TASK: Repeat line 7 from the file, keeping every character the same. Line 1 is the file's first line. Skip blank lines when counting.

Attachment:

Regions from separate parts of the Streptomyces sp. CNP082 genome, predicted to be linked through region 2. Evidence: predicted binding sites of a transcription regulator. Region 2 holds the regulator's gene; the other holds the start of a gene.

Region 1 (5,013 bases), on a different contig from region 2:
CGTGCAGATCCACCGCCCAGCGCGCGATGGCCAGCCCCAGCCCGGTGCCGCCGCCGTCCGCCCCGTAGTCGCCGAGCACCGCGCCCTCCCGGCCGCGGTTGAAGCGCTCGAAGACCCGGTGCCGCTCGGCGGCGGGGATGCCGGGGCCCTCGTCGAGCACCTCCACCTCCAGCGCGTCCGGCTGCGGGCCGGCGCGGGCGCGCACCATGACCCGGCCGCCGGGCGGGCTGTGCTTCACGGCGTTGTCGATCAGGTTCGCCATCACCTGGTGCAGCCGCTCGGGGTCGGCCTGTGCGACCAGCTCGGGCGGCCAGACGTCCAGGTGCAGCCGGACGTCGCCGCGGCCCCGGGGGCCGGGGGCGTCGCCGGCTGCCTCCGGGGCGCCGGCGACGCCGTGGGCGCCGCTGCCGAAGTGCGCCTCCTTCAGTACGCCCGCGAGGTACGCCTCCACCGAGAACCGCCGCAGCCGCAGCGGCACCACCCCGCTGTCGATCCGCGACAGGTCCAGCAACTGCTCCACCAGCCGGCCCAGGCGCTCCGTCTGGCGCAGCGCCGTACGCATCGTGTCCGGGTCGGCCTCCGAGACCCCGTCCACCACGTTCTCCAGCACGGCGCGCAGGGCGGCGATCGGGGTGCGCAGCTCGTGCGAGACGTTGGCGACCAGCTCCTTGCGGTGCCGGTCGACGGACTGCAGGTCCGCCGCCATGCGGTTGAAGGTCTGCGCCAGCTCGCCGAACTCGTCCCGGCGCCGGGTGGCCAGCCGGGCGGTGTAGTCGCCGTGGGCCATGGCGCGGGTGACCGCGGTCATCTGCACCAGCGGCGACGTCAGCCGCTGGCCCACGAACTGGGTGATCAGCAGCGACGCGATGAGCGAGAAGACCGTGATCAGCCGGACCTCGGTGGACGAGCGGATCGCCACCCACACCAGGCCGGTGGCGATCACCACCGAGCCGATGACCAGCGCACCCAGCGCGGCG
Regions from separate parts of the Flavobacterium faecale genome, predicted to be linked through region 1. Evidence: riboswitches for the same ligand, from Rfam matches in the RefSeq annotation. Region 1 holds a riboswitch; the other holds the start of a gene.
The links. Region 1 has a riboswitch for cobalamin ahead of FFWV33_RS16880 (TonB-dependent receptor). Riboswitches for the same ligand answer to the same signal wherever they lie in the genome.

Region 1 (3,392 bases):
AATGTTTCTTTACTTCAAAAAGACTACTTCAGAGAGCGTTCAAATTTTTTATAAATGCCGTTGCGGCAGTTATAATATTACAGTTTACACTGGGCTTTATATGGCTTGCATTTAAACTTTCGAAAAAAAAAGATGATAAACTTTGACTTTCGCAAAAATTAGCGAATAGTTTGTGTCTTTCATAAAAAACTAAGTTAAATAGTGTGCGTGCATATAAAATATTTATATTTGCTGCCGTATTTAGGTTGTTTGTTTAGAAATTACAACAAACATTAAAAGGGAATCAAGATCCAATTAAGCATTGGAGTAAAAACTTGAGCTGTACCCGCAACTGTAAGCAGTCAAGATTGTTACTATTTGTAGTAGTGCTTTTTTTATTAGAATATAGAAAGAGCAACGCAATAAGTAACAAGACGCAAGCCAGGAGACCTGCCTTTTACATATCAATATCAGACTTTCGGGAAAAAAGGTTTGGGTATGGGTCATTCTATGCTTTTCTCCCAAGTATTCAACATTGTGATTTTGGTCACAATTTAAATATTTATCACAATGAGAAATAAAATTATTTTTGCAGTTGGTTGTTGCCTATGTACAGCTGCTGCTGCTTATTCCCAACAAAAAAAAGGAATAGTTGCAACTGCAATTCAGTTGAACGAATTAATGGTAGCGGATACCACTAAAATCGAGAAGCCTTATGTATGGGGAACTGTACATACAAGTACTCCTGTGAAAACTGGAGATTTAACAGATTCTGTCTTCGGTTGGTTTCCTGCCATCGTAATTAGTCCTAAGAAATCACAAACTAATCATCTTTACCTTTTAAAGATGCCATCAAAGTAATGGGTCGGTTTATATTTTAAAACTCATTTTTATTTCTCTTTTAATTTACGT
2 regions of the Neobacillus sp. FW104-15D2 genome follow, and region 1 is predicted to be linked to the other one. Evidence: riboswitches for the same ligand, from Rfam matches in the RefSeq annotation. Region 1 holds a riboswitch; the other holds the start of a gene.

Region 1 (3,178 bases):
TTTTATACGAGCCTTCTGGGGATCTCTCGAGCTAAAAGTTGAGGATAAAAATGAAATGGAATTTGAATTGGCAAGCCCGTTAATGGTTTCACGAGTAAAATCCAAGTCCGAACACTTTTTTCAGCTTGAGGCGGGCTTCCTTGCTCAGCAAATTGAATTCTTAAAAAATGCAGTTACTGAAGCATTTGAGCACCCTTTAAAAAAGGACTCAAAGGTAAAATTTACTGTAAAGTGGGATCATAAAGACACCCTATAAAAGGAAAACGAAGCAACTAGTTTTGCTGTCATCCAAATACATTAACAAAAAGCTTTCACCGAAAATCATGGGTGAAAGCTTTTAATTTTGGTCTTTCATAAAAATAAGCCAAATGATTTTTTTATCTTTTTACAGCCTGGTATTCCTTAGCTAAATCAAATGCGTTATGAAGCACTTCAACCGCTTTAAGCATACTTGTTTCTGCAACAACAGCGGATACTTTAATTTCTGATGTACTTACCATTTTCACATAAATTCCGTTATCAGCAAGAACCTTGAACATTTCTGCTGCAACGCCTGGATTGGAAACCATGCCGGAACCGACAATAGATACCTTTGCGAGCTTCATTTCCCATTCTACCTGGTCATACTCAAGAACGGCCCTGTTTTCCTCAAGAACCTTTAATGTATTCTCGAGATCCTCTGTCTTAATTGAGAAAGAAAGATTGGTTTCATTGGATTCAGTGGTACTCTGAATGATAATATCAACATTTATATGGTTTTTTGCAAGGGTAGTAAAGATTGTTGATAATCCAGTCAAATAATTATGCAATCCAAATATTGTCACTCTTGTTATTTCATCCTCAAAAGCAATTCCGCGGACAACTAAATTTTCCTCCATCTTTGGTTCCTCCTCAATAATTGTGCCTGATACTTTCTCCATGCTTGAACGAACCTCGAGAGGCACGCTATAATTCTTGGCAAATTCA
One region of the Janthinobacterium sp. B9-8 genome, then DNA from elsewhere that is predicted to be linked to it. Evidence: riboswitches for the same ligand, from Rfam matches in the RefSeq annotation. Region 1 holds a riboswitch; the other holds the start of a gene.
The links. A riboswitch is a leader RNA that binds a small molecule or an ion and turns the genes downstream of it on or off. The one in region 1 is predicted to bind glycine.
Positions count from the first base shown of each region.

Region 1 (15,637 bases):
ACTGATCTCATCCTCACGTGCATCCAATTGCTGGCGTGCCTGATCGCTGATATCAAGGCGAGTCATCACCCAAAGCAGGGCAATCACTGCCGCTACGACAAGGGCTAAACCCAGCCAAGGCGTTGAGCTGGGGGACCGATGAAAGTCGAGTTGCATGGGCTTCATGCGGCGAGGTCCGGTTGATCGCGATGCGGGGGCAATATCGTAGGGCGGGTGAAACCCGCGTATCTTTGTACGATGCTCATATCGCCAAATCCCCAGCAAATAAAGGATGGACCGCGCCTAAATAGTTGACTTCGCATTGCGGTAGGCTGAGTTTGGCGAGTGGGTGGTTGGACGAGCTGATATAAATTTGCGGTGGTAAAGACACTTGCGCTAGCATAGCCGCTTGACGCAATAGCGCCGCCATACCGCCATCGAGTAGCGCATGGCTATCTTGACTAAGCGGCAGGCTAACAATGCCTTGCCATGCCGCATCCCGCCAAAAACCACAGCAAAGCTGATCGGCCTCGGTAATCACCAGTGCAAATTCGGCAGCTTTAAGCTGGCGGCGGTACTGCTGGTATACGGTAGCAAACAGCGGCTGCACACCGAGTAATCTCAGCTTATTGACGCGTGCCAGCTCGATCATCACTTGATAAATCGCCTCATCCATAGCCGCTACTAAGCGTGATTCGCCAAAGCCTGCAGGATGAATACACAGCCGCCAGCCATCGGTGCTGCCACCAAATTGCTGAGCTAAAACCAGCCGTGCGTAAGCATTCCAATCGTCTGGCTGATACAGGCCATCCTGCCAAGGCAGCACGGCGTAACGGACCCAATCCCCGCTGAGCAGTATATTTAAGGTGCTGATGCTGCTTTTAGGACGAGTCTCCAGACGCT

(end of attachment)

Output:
AATGTTTCTTTACTTCAAAAAGACTACTTCAGAGAGCGTTCAAATTTTTTATAAATGCCGTTGCGGCAGTTATAATATTACAGTTTACACTGGGCTTTATATGGCTTGCATTTAAACTTTCGAAAAAAAAAGATGATAAACTTTGACTTTCGCAAAAATTAGCGAATAGTTTGTGTCTTTCATAAAAAACTAAGTTAAATAGTGTGCGTGCATATAAAATATTTATATTTGCTGCCGTATTTAGGTTGTTTGTTTAGAAATTACAACAAACATTAAAAGGGAATCAAGATCCAATTAAGCATTGGAGTAAAAACTTGAGCTGTACCCGCAACTGTAAGCAGTCAAGATTGTTACTATTTGTAGTAGTGCTTTTTTTATTAGAATATAGAAAGAGCAACGCAATAAGTAACAAGACGCAAGCCAGGAGACCTGCCTTTTACATATCAATATCAGACTTTCGGGAAAAAAGGTTTGGGTATGGGTCATTCTATGCTTTTCTCCCAAGTATTCAACATTGTGATTTTGGTCACAATTTAAATATTTATCACAATGAGAAATAAAATTATTTTTGCAGTTGGTTGTTGCCTATGTACAGCTGCTGCTGCTTATTCCCAACAAAAAAAAGGAATAGTTGCAACTGCAATTCAGTTGAACGAATTAATGGTAGCGGATACCACTAAAATCGAGAAGCCTTATGTATGGGGAACTGTACATACAAGTACTCCTGTGAAAACTGGAGATTTAACAGATTCTGTCTTCGGTTGGTTTCCTGCCATCGTAATTAGTCCTAAGAAATCACAAACTAATCATCTTTACCTTTTAAAGATGCCATCAAAGTAATGGGTCGGTTTATATTTTAAAACTCATTTTTATTTCTCTTTTAATTTACGT